ILR seeks to partner with other colleges on coordinated and strategic faculty recruitments to sustain strength in the applied social sciences and enhancing the quality and reputation of the social sciences, while increasing the engagement of ILR faculty in key social and economic policy issues, generate more grant funding for research on policy issues, and enhance the external visibility of that policy engagement and research.

Alumni Relations and Communications

Focus effective university-wide public relations and a broad range of media activities on the breadth and quality of Cornell University.

Nurture life-long relationships with Cornell alumni, and provide them with opportunities for life-long learning.
Meet or exceed the campaign goal of $4 billion for established priorities by December 31, 2011, with an emphasis on the Ithaca campus goal of $3 billion. Create an organization that is able to [raise money at the amount of ] $500 million per year post campaign (FY2012 and beyond).

Present Cornell's breadth and depth to the public through all media. The tools of communication are changing rapidly. Niche communications increasingly dominate and, to some extent, determine today's targets of opportunity. Cornell must reach its audiences using every medium available. The development of "Cornell Television" will allow Cornell content to be sent out regionally, nationally, or globally.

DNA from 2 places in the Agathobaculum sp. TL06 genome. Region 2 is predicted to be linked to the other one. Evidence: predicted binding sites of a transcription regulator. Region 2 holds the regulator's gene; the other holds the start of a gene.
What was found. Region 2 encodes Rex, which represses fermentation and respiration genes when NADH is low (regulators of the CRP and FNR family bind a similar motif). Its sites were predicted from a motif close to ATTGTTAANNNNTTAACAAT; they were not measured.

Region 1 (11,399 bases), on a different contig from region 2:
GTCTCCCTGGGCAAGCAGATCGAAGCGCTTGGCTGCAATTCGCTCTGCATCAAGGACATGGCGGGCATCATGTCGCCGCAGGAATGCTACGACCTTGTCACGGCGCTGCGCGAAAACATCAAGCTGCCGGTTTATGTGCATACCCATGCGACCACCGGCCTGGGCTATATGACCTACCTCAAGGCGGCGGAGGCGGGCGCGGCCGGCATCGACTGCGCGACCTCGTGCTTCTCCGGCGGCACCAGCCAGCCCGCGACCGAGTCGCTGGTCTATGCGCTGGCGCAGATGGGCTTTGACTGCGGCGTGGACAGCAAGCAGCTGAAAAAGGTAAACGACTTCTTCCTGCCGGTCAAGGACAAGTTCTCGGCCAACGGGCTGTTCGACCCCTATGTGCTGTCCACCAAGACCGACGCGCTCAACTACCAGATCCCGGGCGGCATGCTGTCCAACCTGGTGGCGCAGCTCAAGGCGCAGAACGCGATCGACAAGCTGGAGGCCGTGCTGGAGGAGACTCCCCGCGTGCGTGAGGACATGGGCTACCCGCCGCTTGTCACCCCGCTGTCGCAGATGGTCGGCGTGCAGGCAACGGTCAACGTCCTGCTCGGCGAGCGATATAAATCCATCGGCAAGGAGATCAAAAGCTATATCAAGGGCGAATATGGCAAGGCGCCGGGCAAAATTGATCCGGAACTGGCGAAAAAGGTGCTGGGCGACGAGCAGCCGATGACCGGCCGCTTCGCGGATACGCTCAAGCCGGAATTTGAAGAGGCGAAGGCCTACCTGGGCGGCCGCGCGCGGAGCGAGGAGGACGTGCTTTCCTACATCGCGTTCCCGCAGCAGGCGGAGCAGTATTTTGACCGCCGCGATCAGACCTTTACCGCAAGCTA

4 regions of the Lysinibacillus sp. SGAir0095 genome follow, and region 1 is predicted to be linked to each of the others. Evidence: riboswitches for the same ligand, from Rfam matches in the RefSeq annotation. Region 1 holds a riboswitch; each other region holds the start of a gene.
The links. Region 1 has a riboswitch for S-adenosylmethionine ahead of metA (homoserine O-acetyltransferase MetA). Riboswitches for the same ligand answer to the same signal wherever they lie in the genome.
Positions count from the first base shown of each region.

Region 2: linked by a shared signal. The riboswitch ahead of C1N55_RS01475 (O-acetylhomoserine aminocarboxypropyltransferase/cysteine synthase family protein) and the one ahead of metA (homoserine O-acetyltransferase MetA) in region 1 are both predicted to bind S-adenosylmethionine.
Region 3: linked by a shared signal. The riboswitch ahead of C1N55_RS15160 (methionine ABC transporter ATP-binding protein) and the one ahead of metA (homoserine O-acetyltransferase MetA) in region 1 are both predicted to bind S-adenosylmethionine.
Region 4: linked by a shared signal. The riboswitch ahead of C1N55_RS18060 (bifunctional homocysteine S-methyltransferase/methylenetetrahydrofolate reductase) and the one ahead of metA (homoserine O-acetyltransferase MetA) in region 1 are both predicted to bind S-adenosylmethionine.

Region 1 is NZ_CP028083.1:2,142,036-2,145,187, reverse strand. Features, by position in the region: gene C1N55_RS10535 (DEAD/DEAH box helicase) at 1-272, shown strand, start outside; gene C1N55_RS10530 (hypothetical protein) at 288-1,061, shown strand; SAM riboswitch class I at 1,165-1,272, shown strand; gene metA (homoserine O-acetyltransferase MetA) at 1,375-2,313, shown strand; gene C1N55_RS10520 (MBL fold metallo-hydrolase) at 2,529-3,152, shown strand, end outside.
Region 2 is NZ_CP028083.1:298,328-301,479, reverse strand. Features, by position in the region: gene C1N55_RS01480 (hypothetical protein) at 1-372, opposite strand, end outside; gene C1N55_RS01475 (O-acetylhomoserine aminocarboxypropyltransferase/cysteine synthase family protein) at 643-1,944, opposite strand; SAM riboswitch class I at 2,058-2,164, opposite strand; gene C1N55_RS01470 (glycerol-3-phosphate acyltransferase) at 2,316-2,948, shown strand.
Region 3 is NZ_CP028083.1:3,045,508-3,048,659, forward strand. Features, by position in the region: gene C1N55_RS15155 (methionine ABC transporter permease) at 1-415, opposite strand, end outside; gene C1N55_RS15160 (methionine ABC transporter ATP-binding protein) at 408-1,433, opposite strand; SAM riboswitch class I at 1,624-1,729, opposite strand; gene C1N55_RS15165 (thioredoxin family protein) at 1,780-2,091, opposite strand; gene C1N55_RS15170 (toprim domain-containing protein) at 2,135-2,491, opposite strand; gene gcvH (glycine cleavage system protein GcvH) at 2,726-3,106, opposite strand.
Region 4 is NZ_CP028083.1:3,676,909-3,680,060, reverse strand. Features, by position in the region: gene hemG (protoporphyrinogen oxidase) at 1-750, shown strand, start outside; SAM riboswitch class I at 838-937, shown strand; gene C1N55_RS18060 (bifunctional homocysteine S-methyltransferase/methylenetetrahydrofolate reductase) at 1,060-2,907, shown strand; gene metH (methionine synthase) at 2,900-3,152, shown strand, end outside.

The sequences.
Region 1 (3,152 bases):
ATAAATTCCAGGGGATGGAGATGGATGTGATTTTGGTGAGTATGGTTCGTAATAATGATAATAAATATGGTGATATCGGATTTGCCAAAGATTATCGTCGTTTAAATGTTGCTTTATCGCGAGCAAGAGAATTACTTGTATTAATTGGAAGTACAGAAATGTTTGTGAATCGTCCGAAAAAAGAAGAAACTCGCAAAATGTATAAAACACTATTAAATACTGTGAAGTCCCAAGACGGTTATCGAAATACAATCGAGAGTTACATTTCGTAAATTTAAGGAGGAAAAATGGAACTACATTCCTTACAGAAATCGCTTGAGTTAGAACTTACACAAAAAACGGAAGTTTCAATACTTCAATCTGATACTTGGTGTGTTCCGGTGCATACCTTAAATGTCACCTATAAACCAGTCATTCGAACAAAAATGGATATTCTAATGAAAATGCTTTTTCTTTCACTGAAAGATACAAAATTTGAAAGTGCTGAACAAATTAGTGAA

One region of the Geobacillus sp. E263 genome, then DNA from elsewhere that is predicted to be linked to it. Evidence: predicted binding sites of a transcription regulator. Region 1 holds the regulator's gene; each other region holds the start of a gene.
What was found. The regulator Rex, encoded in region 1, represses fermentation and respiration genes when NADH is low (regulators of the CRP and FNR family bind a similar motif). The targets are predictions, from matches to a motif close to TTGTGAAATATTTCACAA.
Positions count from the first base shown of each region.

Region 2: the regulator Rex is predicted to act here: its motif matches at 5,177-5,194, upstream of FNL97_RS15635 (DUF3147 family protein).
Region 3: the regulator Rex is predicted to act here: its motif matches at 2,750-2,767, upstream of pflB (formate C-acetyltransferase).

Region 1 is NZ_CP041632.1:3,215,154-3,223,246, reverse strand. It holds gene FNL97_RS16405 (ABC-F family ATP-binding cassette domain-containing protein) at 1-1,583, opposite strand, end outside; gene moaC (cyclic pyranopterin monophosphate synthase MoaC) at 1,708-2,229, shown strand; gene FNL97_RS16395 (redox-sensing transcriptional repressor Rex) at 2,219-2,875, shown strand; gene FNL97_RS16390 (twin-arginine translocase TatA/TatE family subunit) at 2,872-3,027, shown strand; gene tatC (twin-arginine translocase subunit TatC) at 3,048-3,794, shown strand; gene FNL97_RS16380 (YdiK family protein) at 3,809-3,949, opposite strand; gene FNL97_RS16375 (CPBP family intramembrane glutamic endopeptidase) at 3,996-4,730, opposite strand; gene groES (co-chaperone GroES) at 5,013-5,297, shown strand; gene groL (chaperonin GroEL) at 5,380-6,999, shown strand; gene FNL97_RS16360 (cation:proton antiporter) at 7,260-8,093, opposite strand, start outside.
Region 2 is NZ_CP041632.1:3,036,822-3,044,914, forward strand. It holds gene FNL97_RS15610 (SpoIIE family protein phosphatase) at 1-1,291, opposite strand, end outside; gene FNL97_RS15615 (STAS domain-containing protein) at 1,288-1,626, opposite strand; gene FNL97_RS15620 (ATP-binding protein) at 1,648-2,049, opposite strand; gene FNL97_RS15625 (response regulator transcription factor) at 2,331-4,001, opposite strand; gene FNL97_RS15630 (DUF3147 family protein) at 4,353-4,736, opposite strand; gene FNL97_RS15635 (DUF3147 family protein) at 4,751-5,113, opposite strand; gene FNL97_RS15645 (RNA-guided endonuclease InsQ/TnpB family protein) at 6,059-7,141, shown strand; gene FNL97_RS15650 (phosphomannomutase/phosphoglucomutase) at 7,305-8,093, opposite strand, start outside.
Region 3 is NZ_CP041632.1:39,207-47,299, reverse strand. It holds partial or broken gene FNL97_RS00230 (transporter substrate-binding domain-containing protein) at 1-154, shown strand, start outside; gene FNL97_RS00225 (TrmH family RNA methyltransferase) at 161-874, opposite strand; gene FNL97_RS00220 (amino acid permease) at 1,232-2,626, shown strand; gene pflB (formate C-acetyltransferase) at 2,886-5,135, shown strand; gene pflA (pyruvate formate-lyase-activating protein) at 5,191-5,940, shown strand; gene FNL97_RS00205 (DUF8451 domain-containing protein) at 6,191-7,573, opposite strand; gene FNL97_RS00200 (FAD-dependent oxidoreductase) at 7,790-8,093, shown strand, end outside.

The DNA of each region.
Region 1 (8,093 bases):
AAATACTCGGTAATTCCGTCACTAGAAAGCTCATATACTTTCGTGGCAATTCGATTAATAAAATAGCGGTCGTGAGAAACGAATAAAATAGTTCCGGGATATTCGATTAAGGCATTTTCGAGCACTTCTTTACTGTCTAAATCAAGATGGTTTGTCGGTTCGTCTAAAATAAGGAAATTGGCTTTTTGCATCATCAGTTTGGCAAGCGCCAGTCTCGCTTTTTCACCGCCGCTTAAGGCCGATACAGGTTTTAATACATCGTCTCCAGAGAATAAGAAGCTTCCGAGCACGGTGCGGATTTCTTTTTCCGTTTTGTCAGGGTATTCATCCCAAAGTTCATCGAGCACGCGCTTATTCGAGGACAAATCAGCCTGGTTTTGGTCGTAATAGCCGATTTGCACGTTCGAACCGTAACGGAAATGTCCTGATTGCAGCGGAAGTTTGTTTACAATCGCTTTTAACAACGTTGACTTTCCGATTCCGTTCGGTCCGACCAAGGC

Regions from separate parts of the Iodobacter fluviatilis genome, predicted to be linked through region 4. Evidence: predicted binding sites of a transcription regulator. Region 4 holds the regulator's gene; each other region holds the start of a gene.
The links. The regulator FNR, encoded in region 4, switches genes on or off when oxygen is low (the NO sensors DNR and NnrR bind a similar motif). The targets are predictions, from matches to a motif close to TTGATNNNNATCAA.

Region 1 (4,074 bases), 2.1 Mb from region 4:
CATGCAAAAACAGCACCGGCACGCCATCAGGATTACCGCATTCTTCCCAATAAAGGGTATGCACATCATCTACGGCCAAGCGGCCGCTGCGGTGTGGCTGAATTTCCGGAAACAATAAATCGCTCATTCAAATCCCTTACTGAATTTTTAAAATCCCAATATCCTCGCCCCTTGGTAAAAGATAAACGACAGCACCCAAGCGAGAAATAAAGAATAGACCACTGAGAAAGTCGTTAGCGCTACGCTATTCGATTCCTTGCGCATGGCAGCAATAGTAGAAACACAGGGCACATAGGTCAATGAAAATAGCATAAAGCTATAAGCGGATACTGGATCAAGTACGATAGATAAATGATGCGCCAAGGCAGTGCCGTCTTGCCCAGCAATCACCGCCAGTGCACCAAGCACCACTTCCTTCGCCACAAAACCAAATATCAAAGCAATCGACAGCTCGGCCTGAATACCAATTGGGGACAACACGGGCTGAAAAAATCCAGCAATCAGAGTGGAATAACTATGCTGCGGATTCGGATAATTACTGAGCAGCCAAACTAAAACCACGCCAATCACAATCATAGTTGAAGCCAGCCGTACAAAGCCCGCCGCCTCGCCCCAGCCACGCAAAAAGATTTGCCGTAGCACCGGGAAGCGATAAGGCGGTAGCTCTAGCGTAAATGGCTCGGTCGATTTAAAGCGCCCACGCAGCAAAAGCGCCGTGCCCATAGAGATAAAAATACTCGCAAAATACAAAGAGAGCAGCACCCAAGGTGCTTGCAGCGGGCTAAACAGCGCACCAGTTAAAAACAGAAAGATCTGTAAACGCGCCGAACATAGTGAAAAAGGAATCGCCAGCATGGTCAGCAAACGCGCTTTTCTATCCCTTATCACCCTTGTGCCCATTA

Commence construction of Paul Milstein Hall in 2008, with expected completion by 2010. Transition into construction phase will include full occupancy of AAP's Esty Street facility as well as strategies for maximum use of Rand and Sibley Halls.

Complete William H. Gates Hall as the signature building for a planned information complex, housing Computer Science and Information Science. Foster the notion that Cornell's Faculty of CIS is among the top two colleges of computing and information by reputation.

Maintain a beautiful, historic campus that meets contemporary academic needs by continuing to implement and update our long-range capital plan, which includes, in the near term, completion of the physical sciences complex, construction of a new humanities building adjacent to Goldwin Smith Hall, and completion of the restoration of the historic Stone Row.

Renovate facilities, beginning with Olin Library, to support the evolving needs of current and future learners and researchers.

Student life and diversity

Provide opportunities for students, faculty, and staff to participate together in intellectual, spiritual, social, cultural, athletic, and service activities. Create and sustain an environment that promotes personal growth and discovery, the pursuit of healthy minds and bodies, and engagement in a caring community.

Faculty Retention

Address the significant number of retirements of faculty and staff anticipated in the next decade by supporting strategic efforts to hire and retain the best faculty, with particular attention to the targeted areas listed above. Ensure that hiring and tenure processes become even more transparent and effective.


The College of Engineering seeks to recruit, retain, and enable a diverse community of exceptional faculty and students with a goal of attaining 35% undergraduate women and 10% undergraduate under-represented minorities (URMs); 30% graduate women and 7% graduate URMs; and 20% faculty women and 7% faculty URMs.

Matthew Nagowski | Posted on May 23, 2008 (#)